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Only four days remain for Sedona residents to cast their ballots in the Tuesday, Nov. 8, special election.

We strongly encourage voters to vote “no” on Proposition 410 and “yes” on Proposition 411.

We clearly stated the position of Larson Newspapers in two past editorials.

Starting with Proposition 410, a “no” vote indicates the city of Sedona should not attempt to renegotiate a deal with the Arizona Department of Transportation to take ownership of State Route 89A in West Sedona.

The city simply cannot afford to take on an unpredictable expense, especially after some Sedona City Council members approved over $2 million for wetlands at the Sedona wastewater treatment plant and suggested taxing residents to pay for storm drainage improvements.

As our readers saw on Wednesday, Nov. 2, in the guest perspective “Resident fed up and looking for a little help,” by Chris Gruneberg, residents in flood zones are becoming desperate and are at the mercy of the city. However, some residents and council members feel its more important to own a roadway than it is to protect residents’ health, safety and welfare.

Then add to the city’s bonded debt amounts already committed to or needed for infrastructure projects, and owning a state highway becomes even more ridiculous. According to an email from the city of Sedona dated Oct. 25, the total amount of bonded debt the city had on that date was $59,930,000, only $70,000 short of $60 million.

The idea Sedona can do as it pleases if it takes ownership of the road is also a lie if the city is interested in protecting itself from liability in the event of an accident.

City Manager Tim Ernster knows the city has obligations. He wrote in our newspaper Dec. 22 the city should install the minimum safety improvements recommended by CivTech. These include, again for the record: continuous medians from Soldier Pass Road to Mountain Shadows and Rodeo Road to Andante Drive; pedestrian barriers throughout the length of the medians; enhanced pedestrian crossings; median refuge areas for pedestrians; a traffic signal at Andante and marked bicycle lanes.

That doesn’t sound to us like the city will be able to do whatever it wants, and those are not a menu of options, they’re the minimum requirements collectively.

A city that ignores the warnings of ADOT and fails to implement minimum safety improvements recommended by an engineering firm of its choice won’t have much of a case the next time someone loses his or her life on the roadway.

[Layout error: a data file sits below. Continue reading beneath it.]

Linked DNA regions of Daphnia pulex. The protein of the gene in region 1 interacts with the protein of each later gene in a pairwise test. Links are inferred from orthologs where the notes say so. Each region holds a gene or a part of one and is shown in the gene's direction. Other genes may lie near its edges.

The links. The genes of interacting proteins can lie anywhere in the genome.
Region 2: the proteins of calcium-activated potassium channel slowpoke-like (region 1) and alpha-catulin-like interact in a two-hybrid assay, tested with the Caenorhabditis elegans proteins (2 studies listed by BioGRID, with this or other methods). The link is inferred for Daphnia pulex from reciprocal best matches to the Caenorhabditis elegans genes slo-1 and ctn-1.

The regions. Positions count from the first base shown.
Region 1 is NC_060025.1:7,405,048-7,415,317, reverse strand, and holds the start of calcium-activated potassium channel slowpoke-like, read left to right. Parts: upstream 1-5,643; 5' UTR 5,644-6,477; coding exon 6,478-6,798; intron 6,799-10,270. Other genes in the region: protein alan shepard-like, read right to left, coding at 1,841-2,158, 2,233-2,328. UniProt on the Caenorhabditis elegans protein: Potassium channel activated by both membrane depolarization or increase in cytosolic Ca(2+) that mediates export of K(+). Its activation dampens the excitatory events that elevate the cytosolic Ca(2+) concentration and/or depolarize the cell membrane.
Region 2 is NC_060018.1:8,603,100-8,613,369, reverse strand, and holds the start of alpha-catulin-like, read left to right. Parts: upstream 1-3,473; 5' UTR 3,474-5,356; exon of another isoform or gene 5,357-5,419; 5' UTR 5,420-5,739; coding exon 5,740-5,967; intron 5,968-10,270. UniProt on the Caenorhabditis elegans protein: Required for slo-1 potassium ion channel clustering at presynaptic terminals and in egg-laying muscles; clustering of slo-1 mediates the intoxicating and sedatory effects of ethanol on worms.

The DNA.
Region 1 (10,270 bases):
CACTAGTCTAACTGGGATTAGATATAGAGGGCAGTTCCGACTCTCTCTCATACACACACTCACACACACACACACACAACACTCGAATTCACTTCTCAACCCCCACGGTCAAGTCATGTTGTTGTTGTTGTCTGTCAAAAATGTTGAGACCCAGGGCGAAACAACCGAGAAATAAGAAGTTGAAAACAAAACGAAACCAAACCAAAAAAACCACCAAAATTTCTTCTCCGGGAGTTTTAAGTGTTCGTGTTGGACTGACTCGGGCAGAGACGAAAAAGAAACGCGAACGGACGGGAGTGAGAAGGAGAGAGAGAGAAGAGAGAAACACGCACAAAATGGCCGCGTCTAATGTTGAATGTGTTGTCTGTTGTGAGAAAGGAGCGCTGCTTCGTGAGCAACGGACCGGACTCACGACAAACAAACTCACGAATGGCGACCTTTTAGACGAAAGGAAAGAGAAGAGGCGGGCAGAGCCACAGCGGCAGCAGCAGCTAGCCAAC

When it comes to Proposition 411, we recommend a “yes” vote.

The proposition does not stop council from negotiating transfers of state highway property. The proposition only states the voters get the choice of whether or not to accept a transfer negotiated by the City Council.

In fact, any agreement would have to be negotiated prior to voter approval or voters wouldn’t know what their options were.

The only power taken away from council is the ability to sign and enter into the agreement without voter approval.

Elected officials nationally and locally demonstrate time and again they will only listen to the people if they absolutely have to. Our own council ignored its own survey, which the city paid for, that reported residents did not want to take ownership of the highway. Forcing future route transfers to go before the voters is the only way to ensure the will of the people will be carried out.

Since we published our position, opponents of our views attacked our opinions telling us and others in the community they are not right.

The beauty of an opinion is there isn’t a right or wrong answer, and some seem to be confused by the difference between an opinion and a fact. Rather than presenting our opinions as if they’re facts, we instead make it clear, by publishing editorials on the Opinion page, that these are indeed our opinions.

Facts can be found, however, within our opinions, such as the accurate amount of city debt and the minimum safety improvements that must be made to avoid future liability.

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